I live in a city in the United States close to the Mexican border where immigration has long been a part of daily community life. I’ve benefited from the influx of business resulting from international trade and have enjoyed friendships with those who have come from other countries. But I’ve also been saddened by the tragedies that have occurred, the illegal drug runners flying unmarked planes low over pastures, and the increasing divisiveness the immigration issue has engendered.
This issue and other world problems call for prayers that make a difference. At first, praying about the immigration crisis just seemed too complex to me. But the urgency of the situation was brought home to me when violence took the lives of innocent people in El Paso, Texas, where I also have family. I knew I needed to pray about the crisis, but where to start?
To help me glimpse a more spiritual perspective on immigration, I turned to the Bible – which in a sense can be seen as one long immigration story of a people moved by their search to understand God. In their quest for a homeland, the children of Israel initially searched for a physical place. Centuries later, Christ Jesus revealed that the true “promised land” of God wasn’t a piece of real estate but a heavenly concept. He said, “The kingdom of God cometh not with observation: neither shall they say, Lo here! or, lo there! for, behold, the kingdom of God is within you” (Luke 17:20, 21).
Everyone has equal ability to enter into this promised land, which includes peace, harmony, freedom, and fulfillment. No one is left out. It’s not a change in location but a change in thought that ushers us into God’s kingdom. An understanding of the abundance and ever-presence of God’s goodness helps to open thought to inspiration that can be acted upon to meet every human need.
After college, I worked at an emergency shelter for teens in crisis. One evening when I got to work, I found that a young woman from Mexico had been placed in our care until relatives could be located. Staff had tried since early in the day to console her, but she would not talk to anyone or stop crying.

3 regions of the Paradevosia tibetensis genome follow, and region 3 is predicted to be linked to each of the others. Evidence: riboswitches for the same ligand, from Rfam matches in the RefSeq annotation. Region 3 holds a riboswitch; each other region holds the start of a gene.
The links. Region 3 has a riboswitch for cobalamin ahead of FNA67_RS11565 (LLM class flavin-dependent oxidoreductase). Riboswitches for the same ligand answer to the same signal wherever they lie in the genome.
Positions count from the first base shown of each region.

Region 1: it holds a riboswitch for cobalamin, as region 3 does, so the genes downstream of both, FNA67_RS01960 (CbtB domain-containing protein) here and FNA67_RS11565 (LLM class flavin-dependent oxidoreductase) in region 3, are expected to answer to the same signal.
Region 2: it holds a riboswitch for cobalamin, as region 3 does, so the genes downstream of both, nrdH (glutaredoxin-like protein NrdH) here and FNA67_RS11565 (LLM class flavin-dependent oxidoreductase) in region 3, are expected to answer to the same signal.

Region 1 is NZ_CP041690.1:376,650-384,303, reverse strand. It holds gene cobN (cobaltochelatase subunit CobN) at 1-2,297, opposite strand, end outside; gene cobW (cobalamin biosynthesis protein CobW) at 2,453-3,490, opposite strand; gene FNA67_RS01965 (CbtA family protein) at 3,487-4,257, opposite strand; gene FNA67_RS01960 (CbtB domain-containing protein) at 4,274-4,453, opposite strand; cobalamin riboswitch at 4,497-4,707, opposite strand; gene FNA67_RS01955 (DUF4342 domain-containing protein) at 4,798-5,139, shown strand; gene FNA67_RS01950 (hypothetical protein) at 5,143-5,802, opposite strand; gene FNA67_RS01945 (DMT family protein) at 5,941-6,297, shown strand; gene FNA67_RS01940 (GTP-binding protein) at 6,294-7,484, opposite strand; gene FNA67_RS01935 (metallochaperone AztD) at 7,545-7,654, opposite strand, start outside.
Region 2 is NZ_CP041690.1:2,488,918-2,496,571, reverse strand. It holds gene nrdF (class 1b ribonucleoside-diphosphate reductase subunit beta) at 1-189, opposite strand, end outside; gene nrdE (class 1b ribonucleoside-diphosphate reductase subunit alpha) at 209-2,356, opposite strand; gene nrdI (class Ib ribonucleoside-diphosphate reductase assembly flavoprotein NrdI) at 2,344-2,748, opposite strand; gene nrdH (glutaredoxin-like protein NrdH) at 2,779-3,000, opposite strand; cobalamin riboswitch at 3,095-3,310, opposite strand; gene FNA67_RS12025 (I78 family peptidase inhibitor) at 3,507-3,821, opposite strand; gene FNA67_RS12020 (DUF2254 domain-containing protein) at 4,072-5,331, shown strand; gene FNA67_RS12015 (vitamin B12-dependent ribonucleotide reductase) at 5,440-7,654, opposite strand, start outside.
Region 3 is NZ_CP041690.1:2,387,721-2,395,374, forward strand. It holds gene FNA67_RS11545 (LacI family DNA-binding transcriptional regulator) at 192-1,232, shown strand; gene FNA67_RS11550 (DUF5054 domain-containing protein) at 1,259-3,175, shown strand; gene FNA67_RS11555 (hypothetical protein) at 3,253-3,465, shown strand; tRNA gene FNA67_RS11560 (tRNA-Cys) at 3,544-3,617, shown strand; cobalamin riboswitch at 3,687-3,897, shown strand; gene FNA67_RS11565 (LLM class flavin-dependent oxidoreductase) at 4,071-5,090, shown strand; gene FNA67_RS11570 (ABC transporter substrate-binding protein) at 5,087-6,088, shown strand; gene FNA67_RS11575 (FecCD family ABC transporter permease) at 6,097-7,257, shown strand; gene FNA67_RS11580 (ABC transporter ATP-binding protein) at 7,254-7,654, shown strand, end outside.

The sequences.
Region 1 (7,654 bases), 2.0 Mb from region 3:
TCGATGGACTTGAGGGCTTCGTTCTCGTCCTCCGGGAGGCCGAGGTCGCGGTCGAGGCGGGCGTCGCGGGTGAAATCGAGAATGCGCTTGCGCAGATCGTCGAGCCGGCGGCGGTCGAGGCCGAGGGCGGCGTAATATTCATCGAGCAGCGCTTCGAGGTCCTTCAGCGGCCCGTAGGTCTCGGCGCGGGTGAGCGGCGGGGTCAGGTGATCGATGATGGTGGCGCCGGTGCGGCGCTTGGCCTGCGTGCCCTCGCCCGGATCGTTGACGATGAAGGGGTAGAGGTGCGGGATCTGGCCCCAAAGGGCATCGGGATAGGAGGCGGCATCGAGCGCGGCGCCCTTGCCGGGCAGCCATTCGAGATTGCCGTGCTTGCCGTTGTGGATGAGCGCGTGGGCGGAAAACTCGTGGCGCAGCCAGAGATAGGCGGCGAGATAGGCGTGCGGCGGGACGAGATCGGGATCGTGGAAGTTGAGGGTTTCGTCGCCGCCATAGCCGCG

I prayed to recognize that God, divine Love, was present and could meet this young woman’s need for comfort. Later, when I was supervising the girls at bedtime, the young woman motioned for me to come over and asked if I would pray with her. She knew the Lord’s Prayer, so we began to pray in her native language, “Nuestro Padre ...” – “Our Father ...” (Matthew 6:9). The prayer was an acknowledgment that her heavenly Parent, who transcends borders and languages, was wrapping her in divine Love.
That was the end of the crying and a turning point in enabling this young woman to feel happy and welcome at the shelter.
Jesus taught that, more than anything else, it is divine Love that brings us into the promised land and enables us to feel at home and experience this freedom wherever we may find ourselves. It’s not people but evil thoughts – hatred, anger, racism, and divisiveness – that are denied entrance into the kingdom of God. Clearing these out of our thinking enables us to discern Christlike intuitions that alert us to danger and bring safety.
“Science and Health with Key to the Scriptures” by Monitor founder Mary Baker Eddy explains how to do this: “Stand porter at the door of thought” (p. 392). We all have the ability to overcome fearful, hateful thoughts. The Bible assures us, “perfect love casteth out fear” (I John 4:18).
How prayer plays out practically in human experience can’t be outlined. For some, it may open doors to a new experience in a new country. For others, it may mean finding new purpose, strength, and safety right where they are.
Strongly held convictions about the immigration crisis can polarize and divide people. But prayer that seeks God’s answers doesn’t promote one political agenda over another. Instead, it brings less stridency and more listening. It enables intelligence rather than emotion to guide us so wise and balanced solutions can be found. And prayer that lifts thought from fear to love fosters a world that is increasingly moved by Love, not fear. We can join the writer of Ephesians in declaring, “Ye are no more strangers and foreigners, but fellow-citizens with the saints, and of the household of God” (2:19).
Adapted from an editorial published in the Oct. 7, 2019, issue of the Christian Science Sentinel.